Integrated Success Model (ISM).

1 Feb

An integrated success model (ISM) can be another model used for evaluating IS success. Within the article “An Integrated Success Model for Evaluating Information System in Public Sectors,” by Abdel Nasser H. Zaied, an integrated model for evaluating IS success was studied. This model was created within accordance of the Technology Acceptance Model (TAM) and DeLone and McLean (D & M) updated model.[1] As the D&M model has been explained in many of the previous blogs by mcoconnell[2] and lucid21[3], I will provide a short explanation of the D&M model and then will provide a description of the TAM model.

The DeLone and McLean model of IS success, was originally created in 1992 and was then updated in 2003. The updated version included the following dimensions of IS success: Systems quality, Information quality, Service quality, Use, User satisfaction, and Net benefits. [1]

In 1985, the TAM was introduced by Fred Davis within his thesis at the MIT Sloan School of Management.[4] This model is used for representing user acceptance of information systems. This model begins by suggesting external variables as the foundation for outlining the impact of external factors on two internal beliefs. These beliefs influence users approach toward the IS usage. The outlook towards the usage of IS, has impacted on behaviour intention to use. [1] This model is shown in figure 1 below.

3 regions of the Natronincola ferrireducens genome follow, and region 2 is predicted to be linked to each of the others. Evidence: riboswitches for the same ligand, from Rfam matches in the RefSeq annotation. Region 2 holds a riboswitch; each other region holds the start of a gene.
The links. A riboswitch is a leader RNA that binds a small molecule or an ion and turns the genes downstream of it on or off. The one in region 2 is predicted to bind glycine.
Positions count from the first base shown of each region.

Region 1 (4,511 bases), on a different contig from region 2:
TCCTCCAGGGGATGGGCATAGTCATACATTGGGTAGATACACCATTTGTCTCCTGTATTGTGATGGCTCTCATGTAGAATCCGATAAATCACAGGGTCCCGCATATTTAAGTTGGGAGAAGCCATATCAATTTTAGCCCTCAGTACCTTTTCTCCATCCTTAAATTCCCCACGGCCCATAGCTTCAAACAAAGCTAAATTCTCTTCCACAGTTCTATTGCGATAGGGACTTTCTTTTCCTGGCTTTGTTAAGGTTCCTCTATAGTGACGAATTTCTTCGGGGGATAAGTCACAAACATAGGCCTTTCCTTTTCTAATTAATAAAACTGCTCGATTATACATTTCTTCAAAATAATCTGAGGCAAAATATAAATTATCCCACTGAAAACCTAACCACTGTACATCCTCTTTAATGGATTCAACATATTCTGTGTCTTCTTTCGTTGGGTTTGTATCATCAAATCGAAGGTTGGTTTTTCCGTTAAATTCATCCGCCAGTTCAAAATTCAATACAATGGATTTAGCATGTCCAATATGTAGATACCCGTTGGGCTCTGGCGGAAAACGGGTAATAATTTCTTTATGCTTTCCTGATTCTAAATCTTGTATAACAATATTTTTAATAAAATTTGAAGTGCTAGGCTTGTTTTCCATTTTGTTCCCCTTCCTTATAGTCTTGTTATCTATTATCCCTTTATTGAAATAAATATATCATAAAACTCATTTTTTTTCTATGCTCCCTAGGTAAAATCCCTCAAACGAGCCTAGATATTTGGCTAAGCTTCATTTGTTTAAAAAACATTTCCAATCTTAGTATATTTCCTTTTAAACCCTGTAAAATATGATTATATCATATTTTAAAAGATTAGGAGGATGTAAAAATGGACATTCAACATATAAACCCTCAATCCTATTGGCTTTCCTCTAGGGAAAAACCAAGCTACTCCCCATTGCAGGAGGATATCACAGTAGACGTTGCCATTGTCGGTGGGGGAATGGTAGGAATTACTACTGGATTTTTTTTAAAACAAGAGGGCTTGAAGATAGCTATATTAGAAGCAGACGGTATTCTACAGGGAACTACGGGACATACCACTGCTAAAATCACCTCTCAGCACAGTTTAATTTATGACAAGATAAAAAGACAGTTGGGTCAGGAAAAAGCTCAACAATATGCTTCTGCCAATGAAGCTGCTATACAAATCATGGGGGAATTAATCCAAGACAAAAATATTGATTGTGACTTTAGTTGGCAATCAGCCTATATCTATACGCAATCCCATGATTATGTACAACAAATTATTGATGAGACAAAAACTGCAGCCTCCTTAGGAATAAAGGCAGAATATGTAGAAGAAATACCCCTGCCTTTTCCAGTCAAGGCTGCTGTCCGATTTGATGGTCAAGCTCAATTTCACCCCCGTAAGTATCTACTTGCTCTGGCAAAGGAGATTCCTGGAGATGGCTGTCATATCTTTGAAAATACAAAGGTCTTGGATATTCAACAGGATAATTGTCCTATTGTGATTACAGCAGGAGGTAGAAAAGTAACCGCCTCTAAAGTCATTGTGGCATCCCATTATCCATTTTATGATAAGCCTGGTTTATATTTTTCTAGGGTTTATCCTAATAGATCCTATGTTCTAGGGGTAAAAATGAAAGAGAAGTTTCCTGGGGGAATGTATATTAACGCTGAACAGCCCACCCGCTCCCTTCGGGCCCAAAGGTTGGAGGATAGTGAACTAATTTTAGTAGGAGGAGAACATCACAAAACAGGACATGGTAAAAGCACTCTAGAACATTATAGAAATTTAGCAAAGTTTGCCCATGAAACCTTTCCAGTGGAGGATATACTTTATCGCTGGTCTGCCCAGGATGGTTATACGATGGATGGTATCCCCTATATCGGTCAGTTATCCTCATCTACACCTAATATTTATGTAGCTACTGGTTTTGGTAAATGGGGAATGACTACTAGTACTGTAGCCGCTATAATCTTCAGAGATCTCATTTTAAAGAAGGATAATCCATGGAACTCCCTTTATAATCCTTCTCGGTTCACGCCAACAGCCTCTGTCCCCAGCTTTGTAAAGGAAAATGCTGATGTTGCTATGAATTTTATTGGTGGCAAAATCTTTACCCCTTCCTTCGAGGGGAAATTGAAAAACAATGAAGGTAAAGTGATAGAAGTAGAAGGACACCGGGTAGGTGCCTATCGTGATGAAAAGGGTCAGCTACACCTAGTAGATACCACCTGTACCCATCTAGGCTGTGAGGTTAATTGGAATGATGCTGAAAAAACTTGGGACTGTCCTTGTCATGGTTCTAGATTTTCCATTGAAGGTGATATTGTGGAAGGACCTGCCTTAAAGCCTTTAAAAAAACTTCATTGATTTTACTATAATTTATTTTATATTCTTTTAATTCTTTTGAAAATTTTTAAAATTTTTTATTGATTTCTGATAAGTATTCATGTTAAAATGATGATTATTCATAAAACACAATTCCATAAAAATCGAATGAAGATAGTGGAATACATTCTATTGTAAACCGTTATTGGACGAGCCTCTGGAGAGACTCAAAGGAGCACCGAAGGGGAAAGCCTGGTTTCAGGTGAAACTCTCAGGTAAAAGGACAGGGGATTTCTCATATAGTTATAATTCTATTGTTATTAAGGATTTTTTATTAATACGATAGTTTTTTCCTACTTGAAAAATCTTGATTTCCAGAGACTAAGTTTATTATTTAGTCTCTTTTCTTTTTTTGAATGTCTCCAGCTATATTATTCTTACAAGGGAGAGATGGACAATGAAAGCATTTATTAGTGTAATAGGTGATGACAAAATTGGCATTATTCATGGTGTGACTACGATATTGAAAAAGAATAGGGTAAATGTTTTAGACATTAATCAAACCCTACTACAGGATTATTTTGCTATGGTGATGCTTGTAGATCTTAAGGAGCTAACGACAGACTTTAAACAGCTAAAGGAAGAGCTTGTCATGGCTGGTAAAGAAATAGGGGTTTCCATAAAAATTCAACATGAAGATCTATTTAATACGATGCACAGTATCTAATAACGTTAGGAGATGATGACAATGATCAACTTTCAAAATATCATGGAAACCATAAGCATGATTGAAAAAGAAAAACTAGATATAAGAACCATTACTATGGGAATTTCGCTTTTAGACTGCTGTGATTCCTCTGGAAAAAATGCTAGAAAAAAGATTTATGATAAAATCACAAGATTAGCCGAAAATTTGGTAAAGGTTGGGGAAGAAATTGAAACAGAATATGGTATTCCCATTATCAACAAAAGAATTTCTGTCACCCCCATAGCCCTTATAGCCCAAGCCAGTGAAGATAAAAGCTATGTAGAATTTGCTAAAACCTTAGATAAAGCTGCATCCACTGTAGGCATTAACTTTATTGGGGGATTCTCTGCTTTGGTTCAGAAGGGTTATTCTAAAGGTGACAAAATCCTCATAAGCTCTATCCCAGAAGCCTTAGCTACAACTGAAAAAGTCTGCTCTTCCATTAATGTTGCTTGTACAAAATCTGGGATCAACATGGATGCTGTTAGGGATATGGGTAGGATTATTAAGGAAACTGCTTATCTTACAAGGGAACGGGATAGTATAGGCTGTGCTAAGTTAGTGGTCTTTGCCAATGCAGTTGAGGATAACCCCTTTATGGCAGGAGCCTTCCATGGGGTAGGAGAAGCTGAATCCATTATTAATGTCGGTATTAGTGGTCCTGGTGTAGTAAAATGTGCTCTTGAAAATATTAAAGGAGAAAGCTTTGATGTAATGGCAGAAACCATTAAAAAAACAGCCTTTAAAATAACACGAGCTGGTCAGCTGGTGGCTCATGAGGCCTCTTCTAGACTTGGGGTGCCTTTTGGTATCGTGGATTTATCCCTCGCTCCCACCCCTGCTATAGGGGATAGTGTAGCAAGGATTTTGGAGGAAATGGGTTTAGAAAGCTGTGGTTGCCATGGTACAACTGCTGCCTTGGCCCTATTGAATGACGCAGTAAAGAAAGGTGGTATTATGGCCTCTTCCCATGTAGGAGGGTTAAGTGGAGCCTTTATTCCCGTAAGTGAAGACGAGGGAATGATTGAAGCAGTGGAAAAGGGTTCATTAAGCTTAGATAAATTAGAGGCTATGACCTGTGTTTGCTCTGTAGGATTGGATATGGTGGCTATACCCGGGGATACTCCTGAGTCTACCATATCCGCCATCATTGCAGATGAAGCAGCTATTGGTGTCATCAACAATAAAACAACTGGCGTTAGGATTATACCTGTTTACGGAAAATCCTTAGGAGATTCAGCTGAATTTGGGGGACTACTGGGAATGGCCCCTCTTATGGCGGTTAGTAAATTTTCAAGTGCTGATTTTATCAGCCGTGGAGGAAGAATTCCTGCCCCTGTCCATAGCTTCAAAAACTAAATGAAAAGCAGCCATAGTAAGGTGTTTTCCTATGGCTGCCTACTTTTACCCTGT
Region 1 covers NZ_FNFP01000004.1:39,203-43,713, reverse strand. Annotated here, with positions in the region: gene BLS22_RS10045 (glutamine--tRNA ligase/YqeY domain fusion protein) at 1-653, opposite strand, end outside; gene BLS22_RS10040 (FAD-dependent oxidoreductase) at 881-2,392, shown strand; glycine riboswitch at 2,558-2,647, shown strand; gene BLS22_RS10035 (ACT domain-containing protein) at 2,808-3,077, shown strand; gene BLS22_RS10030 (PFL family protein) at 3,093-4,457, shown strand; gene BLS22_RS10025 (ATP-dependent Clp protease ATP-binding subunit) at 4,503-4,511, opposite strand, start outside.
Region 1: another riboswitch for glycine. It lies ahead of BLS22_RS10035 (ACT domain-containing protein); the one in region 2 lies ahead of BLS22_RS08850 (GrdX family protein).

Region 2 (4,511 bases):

Technology_Acceptance_Model
Figure1: The Technology Acceptance Model (TAM)[1]

Within the article, an integrated model for evaluating IS success was created. This model was created in accordance with the TAM and D&M updated model. Within this model, ten different dimensions for measuring IS success were established. These dimensions were: Information quality, Behaviour intention, Perceived ease of use, Management support, Perceived usefulness, system quality, Service quality, User satisfaction, Training and finally User involvement. This integrated model for evaluating IS success considers that the information quality, service quality and system quality are associated to management support, training and user involvement. These then influence perceived ease of use and usefulness which then have an effect on user satisfaction and behaviour intention. This model is shown in figure 2 below. [1]
Capture
Figure 2: Integrated Success Model (ISM) [1]

References:
[1] Source 1: Zaied,A.(2012) “An Integrated Success Model for Evaluating Information System in Public Sectors,” Journal of Emerging Trends in Computing and Information Sciences, Vol. 3, No.6 July 2012. Accessed from: http://cisjournal.org/journalofcomputing/archive/vol3no6/vol3no6_1.pdf on the 01/02/2013
[2] Source 2: mcoconnell (2013) https://sopinion8ed.wordpress.com/2013/01/24/seddon-and-dms-model/
[3] Source 3: lucid21 (2013) https://sopinion8ed.wordpress.com/2013/01/17/the-formulation-and-reformulation-of-frameworks-for-is-success/
[4] Source 4: Chutter,M(2009) “Overview of the Technology Acceptance Model:Origins, Developments and Future Directions,” Indiana University,USA.Sprouts Working Papers on Information Systems,9(37). Accessed from http://sprouts.aisnet.org/785/1/TAMReview.pdf on the 01/02/2013

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